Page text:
Assoc. Prof Maria Dornelas (University of St Andrews, Scotland), Assoc. Prof Joshua Madin (University of Hawaii) and fellow collaborators have been making annual visits to LIRS since the early 2000s during which they monitored the changing ecology of coral reef communities.  Their trips coincide with the  annual coral spawning event.  Their long-term and detailed data sets are enormously valuable and are unmatched anywhere in the world.  Most recently, this data captures the impacts on coral communities due to two devastating cyclones (2014, 2015) and two mass coral bleaching events (2016, 2017) .  The process of reef recovery from these events is now a major focus of their research.

For the past few years, the project was funded by a John Templeton Grant. That initial funding has now finished but we are delighted to report that the Charles Warman Foundation, a long term supporter of LIRRF is providing the additional funding required to continue for the next 3 years.

In the post below, Maria shares background information on their project and encouraging observations following her November 2019 trip to LIRS.  In early 2020 her research team will return to monitor various sites and specifically to look at the amount of settlement of corals after the November/December spawning events. We look forward to sharing their ongoing observations with you.


Recovering staghorn coral

Two new coral colonies, credit: Maria Dornelas

Coral reefs are built by corals, which shape the environment in which they live through the rocky structures they build. Corals are key examples of how organisms change the environment in ways that favour themselves – a process called niche construction. For example, the complex structures that corals build increase the chances that coral larvae settle on the reef. Positive feedback loops such as this are a possible cause of the high concentration of life we find on coral reefs. However, coral reefs are at risk, as cyclones and marine heatwaves become more common with climate change. In this project, we aim to understand the mechanisms that protect corals during disturbances and allow them to recover afterwards.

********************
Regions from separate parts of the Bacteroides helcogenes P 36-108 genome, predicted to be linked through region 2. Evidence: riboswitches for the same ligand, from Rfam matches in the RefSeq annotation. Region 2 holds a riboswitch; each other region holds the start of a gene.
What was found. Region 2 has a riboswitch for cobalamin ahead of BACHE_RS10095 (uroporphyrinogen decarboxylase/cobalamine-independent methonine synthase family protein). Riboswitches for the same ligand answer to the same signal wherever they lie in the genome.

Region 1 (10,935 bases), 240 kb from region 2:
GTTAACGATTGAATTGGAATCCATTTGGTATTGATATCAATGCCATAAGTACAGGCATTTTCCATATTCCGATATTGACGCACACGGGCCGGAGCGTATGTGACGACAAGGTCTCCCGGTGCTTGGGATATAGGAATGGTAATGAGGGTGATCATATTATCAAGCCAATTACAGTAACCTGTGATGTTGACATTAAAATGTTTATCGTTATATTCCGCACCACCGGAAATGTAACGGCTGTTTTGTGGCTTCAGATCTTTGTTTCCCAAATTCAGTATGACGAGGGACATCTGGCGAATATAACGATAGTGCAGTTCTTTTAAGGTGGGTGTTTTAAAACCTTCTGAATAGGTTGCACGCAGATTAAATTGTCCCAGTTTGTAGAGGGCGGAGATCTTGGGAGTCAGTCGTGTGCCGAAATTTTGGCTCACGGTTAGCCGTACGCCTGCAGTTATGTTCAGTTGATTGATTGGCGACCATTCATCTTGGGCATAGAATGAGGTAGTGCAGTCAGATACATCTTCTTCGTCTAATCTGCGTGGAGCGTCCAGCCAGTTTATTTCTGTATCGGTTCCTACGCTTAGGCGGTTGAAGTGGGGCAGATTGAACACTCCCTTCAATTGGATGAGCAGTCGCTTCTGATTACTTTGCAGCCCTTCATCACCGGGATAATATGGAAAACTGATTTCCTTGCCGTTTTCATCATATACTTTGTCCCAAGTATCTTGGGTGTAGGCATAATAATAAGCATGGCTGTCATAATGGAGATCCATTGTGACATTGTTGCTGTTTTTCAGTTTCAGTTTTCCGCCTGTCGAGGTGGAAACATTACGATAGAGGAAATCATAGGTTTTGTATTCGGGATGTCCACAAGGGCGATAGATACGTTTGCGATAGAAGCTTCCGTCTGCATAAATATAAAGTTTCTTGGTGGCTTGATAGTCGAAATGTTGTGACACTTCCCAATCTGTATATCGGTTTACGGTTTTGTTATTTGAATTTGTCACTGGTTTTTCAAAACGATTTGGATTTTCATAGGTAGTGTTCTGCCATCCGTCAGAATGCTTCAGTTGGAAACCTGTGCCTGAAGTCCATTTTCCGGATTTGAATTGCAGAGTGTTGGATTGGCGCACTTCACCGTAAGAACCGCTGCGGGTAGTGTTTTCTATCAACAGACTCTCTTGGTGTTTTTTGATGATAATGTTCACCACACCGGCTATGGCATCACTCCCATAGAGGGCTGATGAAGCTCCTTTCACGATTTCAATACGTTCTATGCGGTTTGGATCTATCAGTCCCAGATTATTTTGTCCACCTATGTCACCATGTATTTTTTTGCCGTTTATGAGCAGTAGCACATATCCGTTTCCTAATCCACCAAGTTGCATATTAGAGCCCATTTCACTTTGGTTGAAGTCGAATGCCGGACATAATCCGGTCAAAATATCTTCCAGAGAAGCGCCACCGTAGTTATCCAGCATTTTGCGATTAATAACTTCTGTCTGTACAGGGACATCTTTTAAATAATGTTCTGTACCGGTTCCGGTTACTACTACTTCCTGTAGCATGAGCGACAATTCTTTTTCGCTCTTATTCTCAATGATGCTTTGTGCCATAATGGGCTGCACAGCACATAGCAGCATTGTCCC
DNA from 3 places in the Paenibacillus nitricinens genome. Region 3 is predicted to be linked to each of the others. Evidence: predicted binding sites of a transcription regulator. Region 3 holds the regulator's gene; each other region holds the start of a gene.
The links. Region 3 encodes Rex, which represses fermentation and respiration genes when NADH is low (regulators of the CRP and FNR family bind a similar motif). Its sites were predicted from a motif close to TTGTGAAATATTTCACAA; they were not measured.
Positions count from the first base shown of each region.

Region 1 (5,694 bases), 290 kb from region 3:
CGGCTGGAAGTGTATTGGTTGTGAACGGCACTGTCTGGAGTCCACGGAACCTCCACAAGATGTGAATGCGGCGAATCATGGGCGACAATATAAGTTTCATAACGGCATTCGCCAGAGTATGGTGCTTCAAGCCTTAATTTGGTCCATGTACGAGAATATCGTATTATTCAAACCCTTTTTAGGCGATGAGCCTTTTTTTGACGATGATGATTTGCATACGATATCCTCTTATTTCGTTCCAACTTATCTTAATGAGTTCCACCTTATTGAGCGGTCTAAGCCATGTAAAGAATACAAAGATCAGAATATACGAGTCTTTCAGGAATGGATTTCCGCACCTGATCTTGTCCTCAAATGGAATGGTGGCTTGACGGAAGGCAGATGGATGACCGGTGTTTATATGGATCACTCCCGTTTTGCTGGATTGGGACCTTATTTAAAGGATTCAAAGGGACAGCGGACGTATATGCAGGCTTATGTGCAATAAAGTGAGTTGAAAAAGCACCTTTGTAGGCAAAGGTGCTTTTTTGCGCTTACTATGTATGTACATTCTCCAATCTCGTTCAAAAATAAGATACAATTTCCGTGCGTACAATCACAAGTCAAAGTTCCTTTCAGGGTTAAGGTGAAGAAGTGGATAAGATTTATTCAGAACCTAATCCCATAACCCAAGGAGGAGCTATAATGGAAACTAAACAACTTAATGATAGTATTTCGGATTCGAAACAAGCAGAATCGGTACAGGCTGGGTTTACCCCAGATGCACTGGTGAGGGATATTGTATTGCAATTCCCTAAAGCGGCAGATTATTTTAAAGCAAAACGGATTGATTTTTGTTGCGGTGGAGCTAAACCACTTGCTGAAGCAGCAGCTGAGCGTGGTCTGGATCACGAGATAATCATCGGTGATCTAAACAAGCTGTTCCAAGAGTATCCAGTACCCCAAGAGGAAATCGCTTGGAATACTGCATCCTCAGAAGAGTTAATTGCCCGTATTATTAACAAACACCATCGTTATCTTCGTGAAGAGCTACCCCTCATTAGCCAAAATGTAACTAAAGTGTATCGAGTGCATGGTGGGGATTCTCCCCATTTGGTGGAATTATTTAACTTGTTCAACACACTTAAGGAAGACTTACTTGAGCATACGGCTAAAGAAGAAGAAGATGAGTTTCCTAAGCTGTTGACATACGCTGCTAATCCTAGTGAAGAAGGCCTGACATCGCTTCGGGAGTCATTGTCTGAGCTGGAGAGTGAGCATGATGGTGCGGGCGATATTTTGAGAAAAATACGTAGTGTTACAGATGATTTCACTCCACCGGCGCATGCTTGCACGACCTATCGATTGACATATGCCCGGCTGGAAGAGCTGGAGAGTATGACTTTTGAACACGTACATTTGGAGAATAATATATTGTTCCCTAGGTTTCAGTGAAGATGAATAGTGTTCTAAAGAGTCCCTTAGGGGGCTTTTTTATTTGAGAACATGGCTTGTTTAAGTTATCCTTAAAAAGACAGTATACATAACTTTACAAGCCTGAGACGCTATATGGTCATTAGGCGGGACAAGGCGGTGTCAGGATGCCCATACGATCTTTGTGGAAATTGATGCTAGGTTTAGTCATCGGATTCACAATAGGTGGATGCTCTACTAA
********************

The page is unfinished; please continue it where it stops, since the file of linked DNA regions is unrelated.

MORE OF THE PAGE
Disturbances such as cyclones and thermal bleaching harm corals, and so undermine the foundation of coral reef ecosystems. Yet, both the harm caused by these disturbances and the recovery that follows are patchy in their effects. That is, some reef patches are more affected than others, and some patches bounce back faster than others. We propose that niche construction – that is coral-built modifications of the environment – offers protection from disturbances and maximises recovery potential. Lizard Island’s dramatic recent history of severe disturbances and the ecological and reef geometric data we have collected over the past five years present a precious opportunity to test our hypothesis.

We have been mapping reef changes across 21 sites around Lizard island since 2015. At each site, we build 3D maps of a circular patch of the reef, 12m wide, which we call reef records. The survey involves swimming a camera rig, outwards from the centre in a spiral fashion (as if we were playing a vinyl record backwards – hence the name), while taking around 2000 photos.

Widespread young Acropora corals, credit: Maria Dornelas

View over a recovering slope in Mermaid cove, Lizard Island, credit: Maria Dornelas

The images are processed by a Structure-from-Motion software pipeline, at the research station to construct photo mosaics and 3D models of the reef. We then print these on to underwater paper and take them back to the reef to map underwater the locations of every coral we can see. We also use lots of small data-loggers to keep track of temperature, light and flow around our survey sites.

Processed coral map, credit: Maria Dornelas

Example of high-resolution 3D map built for each site. From these 3D maps we extract habitat geometry metrics, such as slope, aspect, and surface complexity. The maps also facilitate identification of coral species and size/maturity, credit: Maria Dornelas

Data from our latest trip (November-December 2019) is still being processed, but already we can see a huge difference relative to previous years. For instance, the number of corals has roughly doubled across the island. Excellent news, given the collapse in numbers and species of corals we had seen following the sequence of two cyclones and two bleaching events between 2014 and 2017. The corals are still very much low in abundance and small in size, but the high numbers of young corals give us hope that the reefs may be able to recover faster than anticipated.

Dr Maria Dornelas
University of St Andrews, Scotland